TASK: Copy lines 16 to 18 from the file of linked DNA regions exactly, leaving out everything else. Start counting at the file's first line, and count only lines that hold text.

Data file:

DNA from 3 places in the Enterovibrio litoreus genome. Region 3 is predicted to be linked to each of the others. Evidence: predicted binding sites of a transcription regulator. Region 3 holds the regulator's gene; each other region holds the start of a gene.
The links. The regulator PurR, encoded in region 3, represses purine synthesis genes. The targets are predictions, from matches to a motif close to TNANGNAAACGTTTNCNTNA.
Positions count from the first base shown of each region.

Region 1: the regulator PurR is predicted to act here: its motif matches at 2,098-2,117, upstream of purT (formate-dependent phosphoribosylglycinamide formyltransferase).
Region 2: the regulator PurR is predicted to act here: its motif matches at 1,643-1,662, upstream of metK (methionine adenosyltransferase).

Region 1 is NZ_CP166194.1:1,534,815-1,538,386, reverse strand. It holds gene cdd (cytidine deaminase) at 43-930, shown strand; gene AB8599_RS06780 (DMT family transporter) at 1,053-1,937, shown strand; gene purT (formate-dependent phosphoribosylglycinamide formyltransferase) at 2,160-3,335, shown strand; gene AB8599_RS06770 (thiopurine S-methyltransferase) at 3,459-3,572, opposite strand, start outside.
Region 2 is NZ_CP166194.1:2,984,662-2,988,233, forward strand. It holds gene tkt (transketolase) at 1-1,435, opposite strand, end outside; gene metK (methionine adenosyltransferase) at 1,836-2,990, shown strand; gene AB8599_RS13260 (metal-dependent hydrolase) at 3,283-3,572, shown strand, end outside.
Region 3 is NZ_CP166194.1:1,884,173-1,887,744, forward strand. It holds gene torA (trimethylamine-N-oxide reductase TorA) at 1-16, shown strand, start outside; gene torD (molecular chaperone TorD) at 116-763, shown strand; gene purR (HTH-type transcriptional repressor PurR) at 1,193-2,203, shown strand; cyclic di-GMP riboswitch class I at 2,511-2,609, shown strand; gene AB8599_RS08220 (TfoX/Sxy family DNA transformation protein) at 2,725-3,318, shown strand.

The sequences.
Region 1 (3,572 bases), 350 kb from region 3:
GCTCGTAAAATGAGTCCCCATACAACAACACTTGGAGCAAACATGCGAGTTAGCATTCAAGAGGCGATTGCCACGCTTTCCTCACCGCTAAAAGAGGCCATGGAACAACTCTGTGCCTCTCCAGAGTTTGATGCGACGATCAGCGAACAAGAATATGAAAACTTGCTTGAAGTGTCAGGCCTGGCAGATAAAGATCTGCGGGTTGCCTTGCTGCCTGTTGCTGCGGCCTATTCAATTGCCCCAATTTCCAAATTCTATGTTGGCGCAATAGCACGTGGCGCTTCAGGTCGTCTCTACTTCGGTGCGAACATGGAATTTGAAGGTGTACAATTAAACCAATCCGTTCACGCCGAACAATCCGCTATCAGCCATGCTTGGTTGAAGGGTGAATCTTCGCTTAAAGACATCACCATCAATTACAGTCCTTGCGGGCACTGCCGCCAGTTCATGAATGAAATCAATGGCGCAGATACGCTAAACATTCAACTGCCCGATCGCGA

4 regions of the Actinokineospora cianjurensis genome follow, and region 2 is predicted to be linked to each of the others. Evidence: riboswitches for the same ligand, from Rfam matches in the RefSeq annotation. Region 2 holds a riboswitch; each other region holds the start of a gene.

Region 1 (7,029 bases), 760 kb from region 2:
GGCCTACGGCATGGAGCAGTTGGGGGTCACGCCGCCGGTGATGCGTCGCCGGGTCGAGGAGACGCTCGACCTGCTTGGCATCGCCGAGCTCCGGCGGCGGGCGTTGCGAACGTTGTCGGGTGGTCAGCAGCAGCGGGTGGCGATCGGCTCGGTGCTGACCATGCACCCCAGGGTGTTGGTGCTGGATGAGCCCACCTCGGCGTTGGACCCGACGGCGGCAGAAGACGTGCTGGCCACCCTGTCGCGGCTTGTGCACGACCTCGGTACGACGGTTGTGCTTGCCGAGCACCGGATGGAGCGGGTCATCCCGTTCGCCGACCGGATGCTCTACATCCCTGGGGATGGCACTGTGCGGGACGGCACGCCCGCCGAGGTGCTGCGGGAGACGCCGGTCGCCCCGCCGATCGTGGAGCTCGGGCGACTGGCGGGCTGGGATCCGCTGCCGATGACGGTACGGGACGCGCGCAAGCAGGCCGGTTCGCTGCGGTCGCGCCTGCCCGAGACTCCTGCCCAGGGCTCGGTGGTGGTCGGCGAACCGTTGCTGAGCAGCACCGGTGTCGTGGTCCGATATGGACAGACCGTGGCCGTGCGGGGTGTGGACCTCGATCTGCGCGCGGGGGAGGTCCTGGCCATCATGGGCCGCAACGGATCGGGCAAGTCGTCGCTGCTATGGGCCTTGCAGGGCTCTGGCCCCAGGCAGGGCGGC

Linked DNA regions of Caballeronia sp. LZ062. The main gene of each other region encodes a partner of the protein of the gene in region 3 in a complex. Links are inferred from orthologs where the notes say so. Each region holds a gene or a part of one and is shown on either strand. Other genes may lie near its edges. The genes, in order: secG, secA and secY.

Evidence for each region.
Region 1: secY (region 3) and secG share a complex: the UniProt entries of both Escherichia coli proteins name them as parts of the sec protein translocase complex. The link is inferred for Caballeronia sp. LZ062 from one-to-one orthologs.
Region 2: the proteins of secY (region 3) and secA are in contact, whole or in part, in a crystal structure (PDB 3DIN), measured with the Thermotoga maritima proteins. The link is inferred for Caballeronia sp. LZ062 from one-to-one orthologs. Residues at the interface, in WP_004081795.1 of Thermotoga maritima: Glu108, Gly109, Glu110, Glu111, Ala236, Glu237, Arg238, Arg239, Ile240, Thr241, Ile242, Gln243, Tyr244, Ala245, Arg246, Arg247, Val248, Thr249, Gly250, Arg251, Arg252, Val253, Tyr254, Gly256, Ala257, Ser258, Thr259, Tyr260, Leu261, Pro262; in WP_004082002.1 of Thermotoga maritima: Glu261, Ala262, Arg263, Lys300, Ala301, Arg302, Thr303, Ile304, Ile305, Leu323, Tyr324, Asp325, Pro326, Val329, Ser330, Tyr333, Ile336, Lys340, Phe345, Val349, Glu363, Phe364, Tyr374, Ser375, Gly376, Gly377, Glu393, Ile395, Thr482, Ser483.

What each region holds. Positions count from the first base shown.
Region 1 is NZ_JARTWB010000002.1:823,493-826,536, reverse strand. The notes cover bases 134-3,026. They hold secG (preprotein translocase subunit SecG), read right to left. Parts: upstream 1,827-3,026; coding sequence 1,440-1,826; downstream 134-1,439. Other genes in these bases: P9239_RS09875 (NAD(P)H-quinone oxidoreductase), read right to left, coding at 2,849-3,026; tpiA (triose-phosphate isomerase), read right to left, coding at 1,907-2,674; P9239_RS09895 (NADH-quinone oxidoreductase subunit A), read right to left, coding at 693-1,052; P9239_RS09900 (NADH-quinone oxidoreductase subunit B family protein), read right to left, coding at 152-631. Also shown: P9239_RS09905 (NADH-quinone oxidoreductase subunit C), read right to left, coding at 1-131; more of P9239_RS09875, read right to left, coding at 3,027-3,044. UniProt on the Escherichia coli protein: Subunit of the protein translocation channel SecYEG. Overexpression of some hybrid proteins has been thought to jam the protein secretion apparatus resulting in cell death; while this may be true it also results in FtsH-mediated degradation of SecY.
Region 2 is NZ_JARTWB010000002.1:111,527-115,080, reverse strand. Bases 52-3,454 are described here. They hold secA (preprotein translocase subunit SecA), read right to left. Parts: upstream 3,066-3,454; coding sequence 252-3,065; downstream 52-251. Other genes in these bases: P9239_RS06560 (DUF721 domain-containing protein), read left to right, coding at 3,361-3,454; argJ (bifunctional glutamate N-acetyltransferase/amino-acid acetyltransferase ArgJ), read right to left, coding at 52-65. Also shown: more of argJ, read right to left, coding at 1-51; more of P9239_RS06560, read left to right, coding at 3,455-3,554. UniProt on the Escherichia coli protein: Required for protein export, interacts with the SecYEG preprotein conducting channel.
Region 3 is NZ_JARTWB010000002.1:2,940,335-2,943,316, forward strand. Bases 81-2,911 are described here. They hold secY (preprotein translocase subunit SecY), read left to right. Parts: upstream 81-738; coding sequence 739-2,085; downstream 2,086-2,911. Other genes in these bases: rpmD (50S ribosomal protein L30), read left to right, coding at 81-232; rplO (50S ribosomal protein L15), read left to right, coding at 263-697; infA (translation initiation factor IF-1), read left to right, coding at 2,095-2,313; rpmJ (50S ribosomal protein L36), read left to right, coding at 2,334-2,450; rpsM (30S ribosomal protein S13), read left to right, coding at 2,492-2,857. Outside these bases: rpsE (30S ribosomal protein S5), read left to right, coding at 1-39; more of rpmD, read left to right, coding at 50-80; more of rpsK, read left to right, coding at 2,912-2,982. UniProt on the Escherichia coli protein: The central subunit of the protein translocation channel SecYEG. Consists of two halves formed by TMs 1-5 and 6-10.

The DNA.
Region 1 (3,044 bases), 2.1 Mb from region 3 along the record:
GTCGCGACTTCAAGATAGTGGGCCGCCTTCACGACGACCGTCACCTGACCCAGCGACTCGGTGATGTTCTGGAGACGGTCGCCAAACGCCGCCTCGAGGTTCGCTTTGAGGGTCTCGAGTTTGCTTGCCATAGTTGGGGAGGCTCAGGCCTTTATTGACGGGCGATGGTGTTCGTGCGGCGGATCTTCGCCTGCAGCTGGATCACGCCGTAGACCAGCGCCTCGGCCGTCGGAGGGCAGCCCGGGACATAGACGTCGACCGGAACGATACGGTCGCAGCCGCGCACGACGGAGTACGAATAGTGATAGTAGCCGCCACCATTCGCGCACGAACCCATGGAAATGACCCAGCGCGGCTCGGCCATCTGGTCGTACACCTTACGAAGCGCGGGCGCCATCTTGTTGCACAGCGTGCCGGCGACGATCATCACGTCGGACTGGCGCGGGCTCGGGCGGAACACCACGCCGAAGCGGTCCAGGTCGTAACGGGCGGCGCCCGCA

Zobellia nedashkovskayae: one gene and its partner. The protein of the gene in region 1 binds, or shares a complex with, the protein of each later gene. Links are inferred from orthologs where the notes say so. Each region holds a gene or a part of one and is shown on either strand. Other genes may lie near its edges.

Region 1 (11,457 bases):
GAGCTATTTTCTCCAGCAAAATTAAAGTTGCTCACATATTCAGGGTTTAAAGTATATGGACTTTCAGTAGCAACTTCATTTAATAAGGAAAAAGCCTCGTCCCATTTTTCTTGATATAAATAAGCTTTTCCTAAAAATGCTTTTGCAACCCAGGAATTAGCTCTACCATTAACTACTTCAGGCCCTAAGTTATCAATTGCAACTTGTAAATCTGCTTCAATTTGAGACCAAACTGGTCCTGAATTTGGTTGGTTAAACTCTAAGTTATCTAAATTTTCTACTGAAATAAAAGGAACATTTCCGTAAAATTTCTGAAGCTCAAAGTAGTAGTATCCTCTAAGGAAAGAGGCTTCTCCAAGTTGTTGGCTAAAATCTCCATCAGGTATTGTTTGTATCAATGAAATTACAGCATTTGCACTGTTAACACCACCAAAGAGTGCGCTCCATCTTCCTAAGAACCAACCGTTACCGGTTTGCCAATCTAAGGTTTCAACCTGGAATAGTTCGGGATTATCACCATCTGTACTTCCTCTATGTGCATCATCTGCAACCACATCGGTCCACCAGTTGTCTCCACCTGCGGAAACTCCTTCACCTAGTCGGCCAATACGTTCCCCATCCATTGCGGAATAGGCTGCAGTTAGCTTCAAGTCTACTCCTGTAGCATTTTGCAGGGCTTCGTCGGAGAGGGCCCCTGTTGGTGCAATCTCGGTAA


Evidence for each region.
Region 1: secY (region 3) and secG share a complex: the UniProt entries of both Escherichia coli proteins name them as parts of the sec protein translocase complex. The link is inferred for Caballeronia sp. LZ062 from one-to-one orthologs.
Region 2: the proteins of secY (region 3) and secA are in contact, whole or in part, in a crystal structure (PDB 3DIN), measured with the Thermotoga maritima proteins. The link is inferred for Caballeronia sp. LZ062 from one-to-one orthologs. Residues at the interface, in WP_004081795.1 of Thermotoga maritima: Glu108, Gly109, Glu110, Glu111, Ala236, Glu237, Arg238, Arg239, Ile240, Thr241, Ile242, Gln243, Tyr244, Ala245, Arg246, Arg247, Val248, Thr249, Gly250, Arg251, Arg252, Val253, Tyr254, Gly256, Ala257, Ser258, Thr259, Tyr260, Leu261, Pro262; in WP_004082002.1 of Thermotoga maritima: Glu261, Ala262, Arg263, Lys300, Ala301, Arg302, Thr303, Ile304, Ile305, Leu323, Tyr324, Asp325, Pro326, Val329, Ser330, Tyr333, Ile336, Lys340, Phe345, Val349, Glu363, Phe364, Tyr374, Ser375, Gly376, Gly377, Glu393, Ile395, Thr482, Ser483.